- The Washington Times - Monday, February 10, 2003

WASHINGTON, Feb. 10 (UPI) — While NASA has studied the effects of a possible high-speed collision of its shuttles and small objects, little was known about what damage would occur if the debris was moving much more slowly, The New York Times reported Monday.

After the shuttle Columbia was hit by debris from its external tanks shortly after liftoff Jan. 16, NASA was told the damage was not critical. Columbia broke apart during re-entry Feb. 1, killing the seven astronauts aboard.

An engineer spoke to the Times only on a promise of anonymity because NASA has not allowed the engineers to talk to the media without authorization. The engineer told the newspaper: "People came to the conclusion that whatever damage happened was tolerable but it's not clear that was based on any solid data. The testing data just wasn't there."

There was data, however, of tests involving high-speed particles. And those indicated that the leading edge of the wings of a space shuttle, if hit by something traveling at very high speeds, posed the one of the greatest chances of a disaster, NASA studies, cited by the Times, indicate.

The newspaper, in its Monday editions, said NASA research centers in 1999 examined tiny holes and cracks in the material making up the outside of the nose and the edges of the wings on shuttles. They determined that if a small object — such as orbital debris or a small meteorite — hit the wing at more than 21,000 feet per second there was a risk of "critical failure."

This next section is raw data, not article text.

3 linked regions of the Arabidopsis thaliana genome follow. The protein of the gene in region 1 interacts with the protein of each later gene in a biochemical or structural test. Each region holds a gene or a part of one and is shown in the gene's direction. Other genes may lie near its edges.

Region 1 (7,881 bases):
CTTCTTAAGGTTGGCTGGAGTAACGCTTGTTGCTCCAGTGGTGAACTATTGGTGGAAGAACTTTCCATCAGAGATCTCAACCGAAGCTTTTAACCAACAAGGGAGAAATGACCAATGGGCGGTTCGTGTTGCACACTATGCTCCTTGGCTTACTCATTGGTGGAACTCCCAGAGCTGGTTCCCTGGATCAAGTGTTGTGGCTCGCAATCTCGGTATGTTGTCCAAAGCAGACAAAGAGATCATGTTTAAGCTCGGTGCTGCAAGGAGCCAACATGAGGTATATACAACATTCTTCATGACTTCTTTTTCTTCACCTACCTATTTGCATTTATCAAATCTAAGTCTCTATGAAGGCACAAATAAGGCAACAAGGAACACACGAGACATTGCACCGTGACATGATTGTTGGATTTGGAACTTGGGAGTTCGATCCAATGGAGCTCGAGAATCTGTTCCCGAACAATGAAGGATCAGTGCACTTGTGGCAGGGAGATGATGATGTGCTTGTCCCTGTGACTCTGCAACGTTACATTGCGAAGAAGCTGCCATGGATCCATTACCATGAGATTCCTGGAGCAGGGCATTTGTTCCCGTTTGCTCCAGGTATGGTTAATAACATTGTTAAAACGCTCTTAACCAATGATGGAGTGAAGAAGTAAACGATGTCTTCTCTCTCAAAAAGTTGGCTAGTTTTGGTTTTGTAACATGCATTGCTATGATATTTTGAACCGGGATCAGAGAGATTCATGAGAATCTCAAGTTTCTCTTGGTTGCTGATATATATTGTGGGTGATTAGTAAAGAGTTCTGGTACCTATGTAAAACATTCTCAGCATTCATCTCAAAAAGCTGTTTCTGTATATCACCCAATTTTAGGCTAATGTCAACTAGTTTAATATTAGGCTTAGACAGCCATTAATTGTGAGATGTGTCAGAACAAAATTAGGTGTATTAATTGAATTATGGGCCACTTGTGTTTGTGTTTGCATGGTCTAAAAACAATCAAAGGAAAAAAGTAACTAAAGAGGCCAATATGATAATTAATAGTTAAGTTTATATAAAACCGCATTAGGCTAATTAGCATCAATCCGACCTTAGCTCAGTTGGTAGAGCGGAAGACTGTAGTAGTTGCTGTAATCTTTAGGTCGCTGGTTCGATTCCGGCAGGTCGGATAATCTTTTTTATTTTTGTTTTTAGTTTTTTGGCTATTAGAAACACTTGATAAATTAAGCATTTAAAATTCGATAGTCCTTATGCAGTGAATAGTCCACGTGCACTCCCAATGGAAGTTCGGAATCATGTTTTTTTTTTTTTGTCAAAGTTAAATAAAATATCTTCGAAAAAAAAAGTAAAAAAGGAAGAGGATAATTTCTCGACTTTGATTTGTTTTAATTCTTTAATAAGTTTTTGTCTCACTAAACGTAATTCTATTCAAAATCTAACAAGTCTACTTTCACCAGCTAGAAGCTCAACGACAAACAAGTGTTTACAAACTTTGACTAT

While no cause has been pinpointed, officials are looking at the left wing of Columbia as a possible starting place for the disintegration of the craft.

A piece of foam insulation from the shuttle's external tank came loose and hit the shuttle about 80 seconds after the craft left the ground. The debris hit the left wing, but it was not known if it caused what damage, if any, it caused. However, an Air Force telescope image of the shuttle about a minute before it broke apart showed a jagged area on the wing near where the debris had struck.

Officials have been looking at the left wing as a key to the destruction of Columbia because sensors in that section were the first to fail. The Times said the sensors were knocked out one by one, suggesting that heat spread through the area and burned wiring.

NASA was also checking a radar image taken Jan. 17 by the Air Force showing an object appeared to be moving away from the spacecraft.

NASA spokesman David Drachlis told the Times: "We're not sure whether it came off the spacecraft or was space debris. And it's too early to determine whether Columbia was stuck by space debris."



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